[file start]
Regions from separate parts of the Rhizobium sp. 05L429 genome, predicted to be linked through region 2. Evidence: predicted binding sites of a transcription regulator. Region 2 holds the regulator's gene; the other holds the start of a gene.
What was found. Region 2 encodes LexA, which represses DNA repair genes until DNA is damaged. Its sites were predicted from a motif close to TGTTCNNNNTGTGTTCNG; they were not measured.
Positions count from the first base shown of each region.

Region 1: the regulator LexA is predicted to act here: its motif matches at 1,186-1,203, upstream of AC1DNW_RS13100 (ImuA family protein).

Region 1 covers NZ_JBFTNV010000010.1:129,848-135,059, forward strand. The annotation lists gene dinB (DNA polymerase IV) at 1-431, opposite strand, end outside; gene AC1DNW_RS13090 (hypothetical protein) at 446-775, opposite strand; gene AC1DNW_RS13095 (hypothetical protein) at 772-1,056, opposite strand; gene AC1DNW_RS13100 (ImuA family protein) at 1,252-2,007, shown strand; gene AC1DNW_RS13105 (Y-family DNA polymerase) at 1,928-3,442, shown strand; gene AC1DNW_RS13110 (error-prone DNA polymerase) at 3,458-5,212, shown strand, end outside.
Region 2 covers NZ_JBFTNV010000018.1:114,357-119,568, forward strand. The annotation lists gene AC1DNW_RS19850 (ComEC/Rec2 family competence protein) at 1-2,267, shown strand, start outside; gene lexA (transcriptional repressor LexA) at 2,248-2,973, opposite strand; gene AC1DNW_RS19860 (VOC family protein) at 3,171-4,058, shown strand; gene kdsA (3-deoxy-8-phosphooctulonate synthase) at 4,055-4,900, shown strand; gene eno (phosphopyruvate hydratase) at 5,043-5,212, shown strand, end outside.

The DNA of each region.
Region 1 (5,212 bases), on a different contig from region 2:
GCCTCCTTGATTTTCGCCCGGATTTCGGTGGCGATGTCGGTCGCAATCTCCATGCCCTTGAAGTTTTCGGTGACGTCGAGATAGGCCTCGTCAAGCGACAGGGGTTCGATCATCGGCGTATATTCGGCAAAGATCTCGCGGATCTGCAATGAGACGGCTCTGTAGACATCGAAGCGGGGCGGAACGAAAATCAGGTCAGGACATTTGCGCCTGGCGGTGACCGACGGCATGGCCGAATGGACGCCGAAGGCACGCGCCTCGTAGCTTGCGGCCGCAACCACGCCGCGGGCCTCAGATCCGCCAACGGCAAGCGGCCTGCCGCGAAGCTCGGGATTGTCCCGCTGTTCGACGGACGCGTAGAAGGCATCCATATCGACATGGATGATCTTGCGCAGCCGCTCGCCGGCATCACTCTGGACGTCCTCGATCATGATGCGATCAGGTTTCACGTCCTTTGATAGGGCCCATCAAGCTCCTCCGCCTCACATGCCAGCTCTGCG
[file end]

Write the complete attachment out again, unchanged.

Regions from separate parts of the Rhizobium sp. 05L429 genome, predicted to be linked through region 2. Evidence: predicted binding sites of a transcription regulator. Region 2 holds the regulator's gene; the other holds the start of a gene.
What was found. Region 2 encodes LexA, which represses DNA repair genes until DNA is damaged. Its sites were predicted from a motif close to TGTTCNNNNTGTGTTCNG; they were not measured.
Positions count from the first base shown of each region.

Region 1: the regulator LexA is predicted to act here: its motif matches at 1,186-1,203, upstream of AC1DNW_RS13100 (ImuA family protein).

Region 1 covers NZ_JBFTNV010000010.1:129,848-135,059, forward strand. The annotation lists gene dinB (DNA polymerase IV) at 1-431, opposite strand, end outside; gene AC1DNW_RS13090 (hypothetical protein) at 446-775, opposite strand; gene AC1DNW_RS13095 (hypothetical protein) at 772-1,056, opposite strand; gene AC1DNW_RS13100 (ImuA family protein) at 1,252-2,007, shown strand; gene AC1DNW_RS13105 (Y-family DNA polymerase) at 1,928-3,442, shown strand; gene AC1DNW_RS13110 (error-prone DNA polymerase) at 3,458-5,212, shown strand, end outside.
Region 2 covers NZ_JBFTNV010000018.1:114,357-119,568, forward strand. The annotation lists gene AC1DNW_RS19850 (ComEC/Rec2 family competence protein) at 1-2,267, shown strand, start outside; gene lexA (transcriptional repressor LexA) at 2,248-2,973, opposite strand; gene AC1DNW_RS19860 (VOC family protein) at 3,171-4,058, shown strand; gene kdsA (3-deoxy-8-phosphooctulonate synthase) at 4,055-4,900, shown strand; gene eno (phosphopyruvate hydratase) at 5,043-5,212, shown strand, end outside.

The DNA of each region.
Region 1 (5,212 bases), on a different contig from region 2:
GCCTCCTTGATTTTCGCCCGGATTTCGGTGGCGATGTCGGTCGCAATCTCCATGCCCTTGAAGTTTTCGGTGACGTCGAGATAGGCCTCGTCAAGCGACAGGGGTTCGATCATCGGCGTATATTCGGCAAAGATCTCGCGGATCTGCAATGAGACGGCTCTGTAGACATCGAAGCGGGGCGGAACGAAAATCAGGTCAGGACATTTGCGCCTGGCGGTGACCGACGGCATGGCCGAATGGACGCCGAAGGCACGCGCCTCGTAGCTTGCGGCCGCAACCACGCCGCGGGCCTCAGATCCGCCAACGGCAAGCGGCCTGCCGCGAAGCTCGGGATTGTCCCGCTGTTCGACGGACGCGTAGAAGGCATCCATATCGACATGGATGATCTTGCGCAGCCGCTCGCCGGCATCACTCTGGACGTCCTCGATCATGATGCGATCAGGTTTCACGTCCTTTGATAGGGCCCATCAAGCTCCTCCGCCTCACATGCCAGCTCTGCG